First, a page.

Friday, March 10, 2017

Iron King review

The Iron King
by Julie Kagawa
Harlequin Teen
February 2010


First line: "Ten years ago, on my sixth birthday, my father disappeared."

I love the whole mythol
ogy behind faeries. Not the sweet, rainbow, cute, flower fairies that little girls go crazy for - the ancient, powerful, inhuman yet awesomely beautiful sort. 

16-year-old Meghan Chase is haunted by the mysterious disappearance of her father when she was six. In the meantime, her mother has moved the family to a tiny town in Louisiana where they struggle to get by. Like any typical teenager, Meghan is obsessed with getting a car. Sounds like a pretty normal realistic fiction novel so far, right?

Meghan's best friend's name was a huge giveaway that magical things are about to be afoot, at least, for anyone in the know: Robbie Goodfell. He's an inveterate prankster but always manages to look out for Meghan, giving her the nickname, "Princess." Meghan's crushing on quarterback Scott Waldron, who we are given to understand is a good-looking, big, dumb, lunk. Rob's impassioned pleas for Meghan to steer clear of him had me wondering if Rob had feelings for Meghan, despite being friend-zoned.

There are a lot of classic themes here: Meghan's younger half-brother Ethan is kidnapped by fairies, who leave behind an evil proxy changeling in his place. She can't let this go, and is tireless in her efforts to rescue him. The older sister protecting her younger brother is common in Celtic lore. In traditional legends the fae have an aversion to iron, so the idea of having a faery rebel trying to build a powerful faction using iron and magic was a neat twist.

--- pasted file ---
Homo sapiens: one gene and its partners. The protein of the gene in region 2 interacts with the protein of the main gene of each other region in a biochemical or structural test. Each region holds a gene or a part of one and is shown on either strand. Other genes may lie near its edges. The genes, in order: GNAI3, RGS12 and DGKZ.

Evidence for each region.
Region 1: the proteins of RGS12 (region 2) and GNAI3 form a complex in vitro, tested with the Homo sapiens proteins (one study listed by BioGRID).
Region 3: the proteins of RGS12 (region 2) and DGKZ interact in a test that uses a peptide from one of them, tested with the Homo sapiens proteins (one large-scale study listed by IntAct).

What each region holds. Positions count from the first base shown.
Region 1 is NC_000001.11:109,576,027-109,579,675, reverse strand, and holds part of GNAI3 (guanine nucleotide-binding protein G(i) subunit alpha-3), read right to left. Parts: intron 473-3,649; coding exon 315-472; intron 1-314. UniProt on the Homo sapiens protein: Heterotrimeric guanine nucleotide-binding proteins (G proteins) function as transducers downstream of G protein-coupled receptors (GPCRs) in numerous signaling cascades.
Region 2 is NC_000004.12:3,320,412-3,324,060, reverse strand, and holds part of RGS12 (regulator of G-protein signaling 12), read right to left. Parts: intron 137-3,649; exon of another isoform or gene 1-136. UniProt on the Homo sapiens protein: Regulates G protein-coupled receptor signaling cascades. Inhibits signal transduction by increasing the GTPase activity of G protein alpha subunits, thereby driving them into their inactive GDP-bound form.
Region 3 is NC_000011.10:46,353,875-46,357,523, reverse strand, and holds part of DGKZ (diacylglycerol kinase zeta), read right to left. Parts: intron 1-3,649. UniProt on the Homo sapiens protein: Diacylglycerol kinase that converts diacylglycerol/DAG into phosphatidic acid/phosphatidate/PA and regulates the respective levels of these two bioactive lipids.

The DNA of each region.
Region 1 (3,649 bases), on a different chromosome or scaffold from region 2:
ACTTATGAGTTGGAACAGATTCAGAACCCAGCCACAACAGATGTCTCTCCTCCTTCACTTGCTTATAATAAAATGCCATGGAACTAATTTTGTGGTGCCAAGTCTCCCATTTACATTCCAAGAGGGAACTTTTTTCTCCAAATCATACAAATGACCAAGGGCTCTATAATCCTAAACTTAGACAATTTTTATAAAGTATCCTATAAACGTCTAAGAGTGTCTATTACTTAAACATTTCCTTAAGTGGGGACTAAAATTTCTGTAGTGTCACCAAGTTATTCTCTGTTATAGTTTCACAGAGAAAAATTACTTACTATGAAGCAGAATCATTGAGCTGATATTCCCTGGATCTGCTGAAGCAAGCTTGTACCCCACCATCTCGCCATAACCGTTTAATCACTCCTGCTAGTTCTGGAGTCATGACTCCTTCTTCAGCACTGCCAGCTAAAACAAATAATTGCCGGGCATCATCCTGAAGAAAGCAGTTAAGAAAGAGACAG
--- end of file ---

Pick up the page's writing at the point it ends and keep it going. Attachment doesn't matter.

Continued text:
The story really picks up when Meghan is finally in the faerie world and introduced to Prince Ash, a coldly seductive faerie, who may or may not have her best interests at heart. One of the most terrifying things about faeries, is that they just don't have the same agendas or goals as humans. Sometimes they may feel passionately about things and in the next moment they don't care at all. If I had to choose a "team" I'd be Team Robbie, all the way. The whole faerie world is so surreal, like a dream sequence - this book would make a visually stunning movie, for sure. There's a certain art to being able to end a book satisfyingly, while still leaving enough unresolved questions to merit more in the series, and Kagawa definitely delivers on that score.


Compare to:
Lament - Maggie Stiefvater
Wicked Lovely - Melissa Marr
Dust Girl - Sarah Zettel
Dragonswood - Janet Lee Carety

I borrowed this book from the library.

Friday, March 3, 2017

Read in February 2017


Last month I read the following:

1. Diary of a Wimpy Kid: Old School - Jeff Kinney
2. Eligible: A Modern Retelling of Pride and Prejudice - Curtis Sittenfeld
3. March: Book One - John Lewis, Andrew Aydin & Nate Powell
4. March: Book Two  - John Lewis, Andrew Aydin & Nate Powell


picture credit:  A Reader, Albert Moore

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